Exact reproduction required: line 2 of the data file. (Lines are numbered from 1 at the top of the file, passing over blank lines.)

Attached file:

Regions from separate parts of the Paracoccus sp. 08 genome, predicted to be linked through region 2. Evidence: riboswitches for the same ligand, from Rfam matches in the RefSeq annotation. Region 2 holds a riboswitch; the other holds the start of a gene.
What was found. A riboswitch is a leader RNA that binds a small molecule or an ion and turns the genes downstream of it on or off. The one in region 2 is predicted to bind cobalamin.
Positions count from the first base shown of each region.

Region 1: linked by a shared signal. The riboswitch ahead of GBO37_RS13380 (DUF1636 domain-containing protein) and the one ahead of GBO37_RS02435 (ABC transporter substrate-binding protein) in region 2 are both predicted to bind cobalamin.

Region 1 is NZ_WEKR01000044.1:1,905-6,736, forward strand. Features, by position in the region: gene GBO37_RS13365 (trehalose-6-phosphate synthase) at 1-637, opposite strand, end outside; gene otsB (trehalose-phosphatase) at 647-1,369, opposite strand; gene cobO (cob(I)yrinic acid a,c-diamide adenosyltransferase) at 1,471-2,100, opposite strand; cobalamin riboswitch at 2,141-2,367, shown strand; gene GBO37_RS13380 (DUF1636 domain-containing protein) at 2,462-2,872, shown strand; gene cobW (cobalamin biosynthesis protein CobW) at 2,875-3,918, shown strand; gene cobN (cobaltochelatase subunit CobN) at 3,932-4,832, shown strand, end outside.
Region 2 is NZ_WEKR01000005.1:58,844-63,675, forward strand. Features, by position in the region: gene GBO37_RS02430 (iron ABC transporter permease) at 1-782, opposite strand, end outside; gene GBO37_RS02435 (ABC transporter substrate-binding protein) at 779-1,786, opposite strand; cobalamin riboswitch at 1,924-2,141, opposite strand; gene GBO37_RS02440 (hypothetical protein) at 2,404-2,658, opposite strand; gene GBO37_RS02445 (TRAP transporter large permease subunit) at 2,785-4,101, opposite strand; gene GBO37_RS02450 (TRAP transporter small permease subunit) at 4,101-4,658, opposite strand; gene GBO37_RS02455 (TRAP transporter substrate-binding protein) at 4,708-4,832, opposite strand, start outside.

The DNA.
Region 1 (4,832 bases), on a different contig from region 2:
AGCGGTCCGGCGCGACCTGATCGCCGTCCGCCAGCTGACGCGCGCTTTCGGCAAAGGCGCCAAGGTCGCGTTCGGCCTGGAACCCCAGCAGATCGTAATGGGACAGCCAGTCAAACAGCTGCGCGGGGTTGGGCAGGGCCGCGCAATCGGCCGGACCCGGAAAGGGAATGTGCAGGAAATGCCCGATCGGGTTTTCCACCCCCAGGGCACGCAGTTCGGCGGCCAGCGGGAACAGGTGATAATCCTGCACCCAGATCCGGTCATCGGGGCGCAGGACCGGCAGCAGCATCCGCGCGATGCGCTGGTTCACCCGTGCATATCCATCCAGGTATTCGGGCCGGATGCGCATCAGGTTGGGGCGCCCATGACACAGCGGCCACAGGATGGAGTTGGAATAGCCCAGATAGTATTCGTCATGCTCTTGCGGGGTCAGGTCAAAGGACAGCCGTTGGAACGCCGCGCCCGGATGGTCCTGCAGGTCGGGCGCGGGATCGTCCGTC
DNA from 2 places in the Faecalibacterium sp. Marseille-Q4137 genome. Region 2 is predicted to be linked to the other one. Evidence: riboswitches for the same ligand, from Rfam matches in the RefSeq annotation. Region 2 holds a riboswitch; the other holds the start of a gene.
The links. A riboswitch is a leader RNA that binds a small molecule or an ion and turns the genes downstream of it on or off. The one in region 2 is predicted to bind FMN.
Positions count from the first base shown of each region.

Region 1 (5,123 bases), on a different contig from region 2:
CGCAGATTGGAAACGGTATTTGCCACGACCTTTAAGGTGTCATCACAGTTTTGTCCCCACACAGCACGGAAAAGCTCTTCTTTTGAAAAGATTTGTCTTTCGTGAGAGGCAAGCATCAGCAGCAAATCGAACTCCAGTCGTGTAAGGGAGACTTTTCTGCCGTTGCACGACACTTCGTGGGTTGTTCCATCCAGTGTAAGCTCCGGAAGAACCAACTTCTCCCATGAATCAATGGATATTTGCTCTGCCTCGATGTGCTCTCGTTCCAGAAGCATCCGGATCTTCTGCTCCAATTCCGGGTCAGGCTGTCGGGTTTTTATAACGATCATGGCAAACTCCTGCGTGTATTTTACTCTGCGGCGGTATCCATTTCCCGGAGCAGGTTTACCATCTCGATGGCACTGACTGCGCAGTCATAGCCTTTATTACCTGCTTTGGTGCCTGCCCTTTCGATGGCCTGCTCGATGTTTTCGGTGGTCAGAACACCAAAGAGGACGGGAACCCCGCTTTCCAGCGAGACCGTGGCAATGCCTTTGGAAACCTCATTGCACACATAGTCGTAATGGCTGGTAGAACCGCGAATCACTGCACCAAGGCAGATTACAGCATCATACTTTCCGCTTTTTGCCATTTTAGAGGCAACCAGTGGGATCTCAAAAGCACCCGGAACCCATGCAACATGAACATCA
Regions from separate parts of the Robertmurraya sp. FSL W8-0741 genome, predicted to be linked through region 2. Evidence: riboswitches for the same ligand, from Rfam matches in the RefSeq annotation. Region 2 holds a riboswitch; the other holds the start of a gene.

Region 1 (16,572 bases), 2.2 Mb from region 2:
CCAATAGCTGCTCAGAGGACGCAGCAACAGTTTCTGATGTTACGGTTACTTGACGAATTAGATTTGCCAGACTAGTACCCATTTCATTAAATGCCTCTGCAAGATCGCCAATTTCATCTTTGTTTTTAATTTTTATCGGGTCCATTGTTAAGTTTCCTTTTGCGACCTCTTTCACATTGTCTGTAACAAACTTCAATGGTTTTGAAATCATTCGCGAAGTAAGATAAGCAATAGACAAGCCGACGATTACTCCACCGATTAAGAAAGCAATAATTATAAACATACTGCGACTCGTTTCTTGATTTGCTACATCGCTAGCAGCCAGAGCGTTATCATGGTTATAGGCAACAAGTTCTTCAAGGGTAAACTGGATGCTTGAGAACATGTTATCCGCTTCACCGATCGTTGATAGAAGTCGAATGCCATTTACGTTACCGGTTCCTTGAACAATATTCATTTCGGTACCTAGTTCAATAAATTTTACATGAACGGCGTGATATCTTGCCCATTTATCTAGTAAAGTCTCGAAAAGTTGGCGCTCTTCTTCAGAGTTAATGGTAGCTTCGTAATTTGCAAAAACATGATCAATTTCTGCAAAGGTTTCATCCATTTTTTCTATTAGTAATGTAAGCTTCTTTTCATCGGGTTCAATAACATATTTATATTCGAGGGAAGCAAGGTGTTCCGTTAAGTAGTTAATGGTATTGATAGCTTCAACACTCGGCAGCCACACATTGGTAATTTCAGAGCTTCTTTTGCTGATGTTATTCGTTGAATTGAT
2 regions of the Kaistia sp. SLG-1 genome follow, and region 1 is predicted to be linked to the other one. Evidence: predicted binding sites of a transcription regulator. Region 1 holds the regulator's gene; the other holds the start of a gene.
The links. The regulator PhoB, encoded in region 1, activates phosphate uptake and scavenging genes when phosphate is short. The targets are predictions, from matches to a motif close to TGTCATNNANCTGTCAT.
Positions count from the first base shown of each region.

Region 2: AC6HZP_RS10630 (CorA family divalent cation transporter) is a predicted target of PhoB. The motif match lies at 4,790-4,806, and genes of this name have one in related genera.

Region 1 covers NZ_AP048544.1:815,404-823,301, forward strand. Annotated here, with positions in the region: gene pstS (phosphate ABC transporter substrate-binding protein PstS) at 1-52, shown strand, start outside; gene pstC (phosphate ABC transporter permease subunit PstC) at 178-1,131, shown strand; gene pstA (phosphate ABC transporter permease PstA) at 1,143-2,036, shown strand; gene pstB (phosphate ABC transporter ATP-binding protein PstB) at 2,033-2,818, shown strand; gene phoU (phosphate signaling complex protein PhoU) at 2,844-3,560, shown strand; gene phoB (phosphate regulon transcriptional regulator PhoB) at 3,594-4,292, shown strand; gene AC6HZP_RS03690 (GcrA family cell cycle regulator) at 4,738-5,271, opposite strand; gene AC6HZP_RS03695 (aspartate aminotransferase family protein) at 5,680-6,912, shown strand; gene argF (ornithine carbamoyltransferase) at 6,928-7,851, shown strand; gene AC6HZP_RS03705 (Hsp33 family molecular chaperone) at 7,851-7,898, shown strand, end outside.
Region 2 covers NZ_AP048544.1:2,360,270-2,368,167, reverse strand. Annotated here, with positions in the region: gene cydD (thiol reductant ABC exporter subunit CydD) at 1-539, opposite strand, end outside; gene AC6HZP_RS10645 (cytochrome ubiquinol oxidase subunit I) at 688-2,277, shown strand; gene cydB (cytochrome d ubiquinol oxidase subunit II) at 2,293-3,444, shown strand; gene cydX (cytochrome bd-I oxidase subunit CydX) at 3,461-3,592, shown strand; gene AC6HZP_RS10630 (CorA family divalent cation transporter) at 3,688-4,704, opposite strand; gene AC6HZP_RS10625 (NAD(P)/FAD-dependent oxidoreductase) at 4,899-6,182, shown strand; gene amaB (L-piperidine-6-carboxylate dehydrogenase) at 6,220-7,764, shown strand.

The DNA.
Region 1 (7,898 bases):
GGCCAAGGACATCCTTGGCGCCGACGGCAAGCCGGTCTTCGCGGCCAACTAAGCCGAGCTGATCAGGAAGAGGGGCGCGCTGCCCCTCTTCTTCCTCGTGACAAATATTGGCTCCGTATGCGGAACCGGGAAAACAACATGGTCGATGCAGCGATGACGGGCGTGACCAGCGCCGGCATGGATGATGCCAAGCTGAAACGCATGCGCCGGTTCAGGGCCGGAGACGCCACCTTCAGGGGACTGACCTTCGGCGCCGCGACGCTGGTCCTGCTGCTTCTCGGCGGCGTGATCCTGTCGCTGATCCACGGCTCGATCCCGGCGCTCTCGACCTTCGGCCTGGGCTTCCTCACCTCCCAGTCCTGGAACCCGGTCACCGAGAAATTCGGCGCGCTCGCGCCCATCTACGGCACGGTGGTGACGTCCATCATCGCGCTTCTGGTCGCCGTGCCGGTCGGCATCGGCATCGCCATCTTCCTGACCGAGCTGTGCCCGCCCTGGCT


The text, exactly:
What was found. A riboswitch is a leader RNA that binds a small molecule or an ion and turns the genes downstream of it on or off. The one in region 2 is predicted to bind cobalamin.